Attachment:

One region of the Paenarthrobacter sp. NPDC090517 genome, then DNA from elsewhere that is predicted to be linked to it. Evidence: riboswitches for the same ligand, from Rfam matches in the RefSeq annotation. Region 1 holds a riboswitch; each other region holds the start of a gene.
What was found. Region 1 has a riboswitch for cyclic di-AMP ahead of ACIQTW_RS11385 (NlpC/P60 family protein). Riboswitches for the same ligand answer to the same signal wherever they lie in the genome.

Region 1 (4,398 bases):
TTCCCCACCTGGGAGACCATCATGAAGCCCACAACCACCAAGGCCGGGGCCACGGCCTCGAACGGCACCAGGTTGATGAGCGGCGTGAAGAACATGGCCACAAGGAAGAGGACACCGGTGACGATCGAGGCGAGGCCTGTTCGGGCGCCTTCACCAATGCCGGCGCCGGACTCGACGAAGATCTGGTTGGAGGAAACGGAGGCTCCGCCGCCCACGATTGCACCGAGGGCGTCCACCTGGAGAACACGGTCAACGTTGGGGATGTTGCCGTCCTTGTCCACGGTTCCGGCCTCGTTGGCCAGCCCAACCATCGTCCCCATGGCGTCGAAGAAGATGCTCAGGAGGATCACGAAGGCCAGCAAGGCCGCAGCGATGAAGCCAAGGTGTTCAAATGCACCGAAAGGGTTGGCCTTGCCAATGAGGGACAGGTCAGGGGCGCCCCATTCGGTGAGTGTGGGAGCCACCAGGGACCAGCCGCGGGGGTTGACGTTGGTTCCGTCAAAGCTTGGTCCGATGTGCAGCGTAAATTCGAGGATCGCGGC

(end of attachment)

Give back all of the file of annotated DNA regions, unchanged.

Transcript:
One region of the Paenarthrobacter sp. NPDC090517 genome, then DNA from elsewhere that is predicted to be linked to it. Evidence: riboswitches for the same ligand, from Rfam matches in the RefSeq annotation. Region 1 holds a riboswitch; each other region holds the start of a gene.
What was found. Region 1 has a riboswitch for cyclic di-AMP ahead of ACIQTW_RS11385 (NlpC/P60 family protein). Riboswitches for the same ligand answer to the same signal wherever they lie in the genome.

Region 1 (4,398 bases):
TTCCCCACCTGGGAGACCATCATGAAGCCCACAACCACCAAGGCCGGGGCCACGGCCTCGAACGGCACCAGGTTGATGAGCGGCGTGAAGAACATGGCCACAAGGAAGAGGACACCGGTGACGATCGAGGCGAGGCCTGTTCGGGCGCCTTCACCAATGCCGGCGCCGGACTCGACGAAGATCTGGTTGGAGGAAACGGAGGCTCCGCCGCCCACGATTGCACCGAGGGCGTCCACCTGGAGAACACGGTCAACGTTGGGGATGTTGCCGTCCTTGTCCACGGTTCCGGCCTCGTTGGCCAGCCCAACCATCGTCCCCATGGCGTCGAAGAAGATGCTCAGGAGGATCACGAAGGCCAGCAAGGCCGCAGCGATGAAGCCAAGGTGTTCAAATGCACCGAAAGGGTTGGCCTTGCCAATGAGGGACAGGTCAGGGGCGCCCCATTCGGTGAGTGTGGGAGCCACCAGGGACCAGCCGCGGGGGTTGACGTTGGTTCCGTCAAAGCTTGGTCCGATGTGCAGCGTAAATTCGAGGATCGCGGC